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A Case for Spam

December 2, 2017

 

 

                For many people, the “spam folder” in their email is sort of

 

like the junk drawer in their home; unusual and minute pieces of

 

effluviant matter end up incarcerated forever, seldom used and

 

even more seldom consulted.  Still, the spam folder and the junk

 

drawer exist in their own universe, parallel to ours.

 

                I happened to look in my spam folder the other day and I

 

also consulted its poor cousin, the “unwanted” cache of mail.  Now,

 

how would the email server know what I want and don’t want? 

 

There was very little in there.  Far more revealing and very

 

interesting, though, was my spam folder.

               

               However, I don’t think Google has done a very good job at

 

tracking my preferences and my history.  This is both reassuring

 

and disturbing. Reassuring because of privacy concerns, and

 

disturbing because of the implications of an extremely chaotic

 

world that would inspire the creation of these messages.   The very

 

first spam message was (and now keep in mind that I don’t click on

 

these messages, so I may be missing a very integral section, but I

 

don’t think so…) referenced Male Enhancement.  In fact, the product

 

claimed to be the #1 male enhancement pill in the U.S. and said

 

“Get your Exclusive Free Bo…”  The next one was from a guy named

 

Mark with a four-digit number after his name (?); he wanted to

 

follow up on an application I had supposedly submitted.  Nope. 

 

                Then there was one congratulating me “on my order

 

number that migh…” (no, no, no).  Then there was poetry; this

 

nugget stated, “This boner brew makes you a better screw if y…”  I

 

scrolled quickly past this only to come face-to-face with a message

 

from one Natalie** who wanted me to call her back; she was

 

supposedly waiting for me.  I almost ended my sojourn with the

 

sight of one that truly was clever:  “Hi,” this one started out.  “Re: 

 

Unsubscribe NOW.  To STOP receiving these emails from us, Just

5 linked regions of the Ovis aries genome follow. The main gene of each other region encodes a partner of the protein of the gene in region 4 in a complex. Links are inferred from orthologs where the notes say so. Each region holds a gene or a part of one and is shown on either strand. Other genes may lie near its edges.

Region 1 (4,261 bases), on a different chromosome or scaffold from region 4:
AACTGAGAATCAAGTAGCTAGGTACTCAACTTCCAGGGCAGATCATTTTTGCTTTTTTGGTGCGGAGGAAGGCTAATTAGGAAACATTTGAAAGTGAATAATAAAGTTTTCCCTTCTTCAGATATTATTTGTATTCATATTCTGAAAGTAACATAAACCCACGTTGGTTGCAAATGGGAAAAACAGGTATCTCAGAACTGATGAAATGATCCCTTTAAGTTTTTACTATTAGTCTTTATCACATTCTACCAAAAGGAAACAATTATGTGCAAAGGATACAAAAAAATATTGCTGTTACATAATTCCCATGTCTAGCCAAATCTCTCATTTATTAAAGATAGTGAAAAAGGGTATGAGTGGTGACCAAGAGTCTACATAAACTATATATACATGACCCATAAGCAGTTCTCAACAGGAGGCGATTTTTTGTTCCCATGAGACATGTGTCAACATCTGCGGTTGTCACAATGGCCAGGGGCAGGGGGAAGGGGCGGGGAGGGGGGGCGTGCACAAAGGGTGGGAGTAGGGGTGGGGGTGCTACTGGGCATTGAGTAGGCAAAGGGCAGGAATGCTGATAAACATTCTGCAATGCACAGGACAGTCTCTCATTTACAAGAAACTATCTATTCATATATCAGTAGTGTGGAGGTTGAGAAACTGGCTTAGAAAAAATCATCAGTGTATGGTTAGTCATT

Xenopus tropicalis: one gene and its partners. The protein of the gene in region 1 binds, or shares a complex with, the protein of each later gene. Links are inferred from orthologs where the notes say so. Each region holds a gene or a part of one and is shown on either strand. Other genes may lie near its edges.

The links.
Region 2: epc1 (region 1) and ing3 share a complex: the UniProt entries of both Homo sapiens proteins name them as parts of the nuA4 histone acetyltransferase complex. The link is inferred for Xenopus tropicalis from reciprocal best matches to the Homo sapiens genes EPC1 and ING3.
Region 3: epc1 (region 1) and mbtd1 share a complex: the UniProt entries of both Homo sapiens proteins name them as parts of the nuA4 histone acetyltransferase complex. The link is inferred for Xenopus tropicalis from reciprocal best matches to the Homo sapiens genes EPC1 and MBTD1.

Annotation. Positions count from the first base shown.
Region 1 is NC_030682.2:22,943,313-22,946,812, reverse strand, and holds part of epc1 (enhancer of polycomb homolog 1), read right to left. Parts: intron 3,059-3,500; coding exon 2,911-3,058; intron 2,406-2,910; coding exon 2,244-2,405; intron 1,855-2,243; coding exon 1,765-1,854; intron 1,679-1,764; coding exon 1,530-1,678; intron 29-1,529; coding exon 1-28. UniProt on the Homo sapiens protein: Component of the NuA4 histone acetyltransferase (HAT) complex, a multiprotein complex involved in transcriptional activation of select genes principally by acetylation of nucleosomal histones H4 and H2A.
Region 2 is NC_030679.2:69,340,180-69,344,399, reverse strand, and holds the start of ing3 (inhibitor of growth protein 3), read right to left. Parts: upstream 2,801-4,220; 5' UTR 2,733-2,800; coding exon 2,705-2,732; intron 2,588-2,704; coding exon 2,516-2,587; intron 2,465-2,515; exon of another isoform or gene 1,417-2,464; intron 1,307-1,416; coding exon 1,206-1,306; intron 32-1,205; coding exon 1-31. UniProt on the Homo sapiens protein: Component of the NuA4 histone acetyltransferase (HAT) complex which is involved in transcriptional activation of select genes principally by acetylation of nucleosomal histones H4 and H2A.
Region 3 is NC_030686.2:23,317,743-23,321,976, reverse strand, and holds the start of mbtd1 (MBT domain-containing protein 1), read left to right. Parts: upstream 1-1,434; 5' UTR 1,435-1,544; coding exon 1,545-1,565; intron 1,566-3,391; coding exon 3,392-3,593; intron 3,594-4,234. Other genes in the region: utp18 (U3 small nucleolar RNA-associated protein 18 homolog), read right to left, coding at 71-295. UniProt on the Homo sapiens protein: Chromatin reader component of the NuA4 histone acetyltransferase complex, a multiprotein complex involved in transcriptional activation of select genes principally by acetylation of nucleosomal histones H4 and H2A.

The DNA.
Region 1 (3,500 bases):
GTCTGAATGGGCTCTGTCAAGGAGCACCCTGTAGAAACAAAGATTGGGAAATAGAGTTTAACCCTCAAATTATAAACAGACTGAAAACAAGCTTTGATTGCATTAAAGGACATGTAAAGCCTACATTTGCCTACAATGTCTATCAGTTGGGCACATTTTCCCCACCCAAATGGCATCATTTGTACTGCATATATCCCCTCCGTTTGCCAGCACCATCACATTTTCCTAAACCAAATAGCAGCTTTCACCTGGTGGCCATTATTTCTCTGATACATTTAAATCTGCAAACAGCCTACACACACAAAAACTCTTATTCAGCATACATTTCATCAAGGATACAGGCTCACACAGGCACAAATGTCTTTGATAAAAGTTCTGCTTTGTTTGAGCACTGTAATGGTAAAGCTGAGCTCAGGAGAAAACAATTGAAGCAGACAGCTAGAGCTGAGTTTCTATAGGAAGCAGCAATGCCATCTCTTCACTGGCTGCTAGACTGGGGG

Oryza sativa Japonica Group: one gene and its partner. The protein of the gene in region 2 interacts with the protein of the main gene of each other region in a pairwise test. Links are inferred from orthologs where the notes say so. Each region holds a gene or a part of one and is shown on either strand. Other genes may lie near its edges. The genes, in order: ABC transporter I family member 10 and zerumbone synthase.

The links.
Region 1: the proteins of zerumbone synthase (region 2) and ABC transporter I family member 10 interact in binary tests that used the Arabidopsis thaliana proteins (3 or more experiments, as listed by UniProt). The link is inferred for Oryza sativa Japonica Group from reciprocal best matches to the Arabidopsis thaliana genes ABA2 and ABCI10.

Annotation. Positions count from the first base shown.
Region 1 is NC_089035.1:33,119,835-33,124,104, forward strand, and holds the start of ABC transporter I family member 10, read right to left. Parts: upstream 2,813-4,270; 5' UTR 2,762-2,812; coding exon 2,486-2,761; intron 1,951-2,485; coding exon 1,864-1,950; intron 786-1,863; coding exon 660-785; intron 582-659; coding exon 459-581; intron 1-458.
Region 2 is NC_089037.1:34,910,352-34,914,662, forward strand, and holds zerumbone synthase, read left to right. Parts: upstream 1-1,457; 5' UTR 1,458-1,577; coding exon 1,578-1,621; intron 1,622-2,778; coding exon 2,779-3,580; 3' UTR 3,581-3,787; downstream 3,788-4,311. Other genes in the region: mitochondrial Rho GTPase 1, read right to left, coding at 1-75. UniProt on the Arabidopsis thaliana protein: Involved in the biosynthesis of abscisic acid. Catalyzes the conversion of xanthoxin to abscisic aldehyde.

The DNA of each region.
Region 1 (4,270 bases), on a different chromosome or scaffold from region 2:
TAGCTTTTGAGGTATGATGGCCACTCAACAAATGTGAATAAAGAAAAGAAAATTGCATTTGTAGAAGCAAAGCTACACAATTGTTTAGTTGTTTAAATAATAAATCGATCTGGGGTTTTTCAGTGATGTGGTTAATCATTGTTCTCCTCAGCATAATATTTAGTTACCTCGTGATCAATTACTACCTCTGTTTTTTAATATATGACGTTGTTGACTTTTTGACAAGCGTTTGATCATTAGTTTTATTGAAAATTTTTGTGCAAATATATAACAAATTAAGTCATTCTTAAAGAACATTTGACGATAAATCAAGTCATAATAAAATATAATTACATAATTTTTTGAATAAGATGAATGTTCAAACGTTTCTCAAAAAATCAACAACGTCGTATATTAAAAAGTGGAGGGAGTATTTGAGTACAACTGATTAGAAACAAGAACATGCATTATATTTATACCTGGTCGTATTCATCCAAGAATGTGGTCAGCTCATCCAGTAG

hi…”  But I’m glad I kept going, because I wouldn’t have wanted to

 

miss the one that told me about my missing money that had just

 

been found, and also the odd fact that these messages are repeated

 

every several days.

 

                The last time I looked, Natalie ** was still waiting for me to

 

call her back, joined by her friends, Jasmine** and Amanda ** (for

 

God’s sake, what DO the asterisks mean?).  It is not too late for me to

 

send for my “medical strength formula for male virility,” and I now

 

have two new messengers, the “24/7 Pharmacy” and someone

 

called “Chiky Chiky.”  Beware of this one – very suspicious!  Also, I

 

never clicked on the ones with the Russian girls wanting to meet

 

me, exotic Latinas lining up to introduce themselves to me, and a

 

money gram hovering just beyond my grasp, encouraged by the

 

fortune teller Bertha. 

 

                There is an entire circus waiting to perform for you, just

 

inside your ubiquitous spam folder.  From the titillating “Warning:  4

 

Signs You Can’t Avoid,” to “Save Big on Toilet Paper” (probably

 

another filthy come-on).   It’s anybody’s guess what treasures these

 

and the other messages might unveil, but I know better than to click

 

on them.  Even pleadings from Bertha the fortune teller have to go

 

untouched and remain safely ensconced in the junk drawer of my

 

email.  Forever.

 

               

 

 

 

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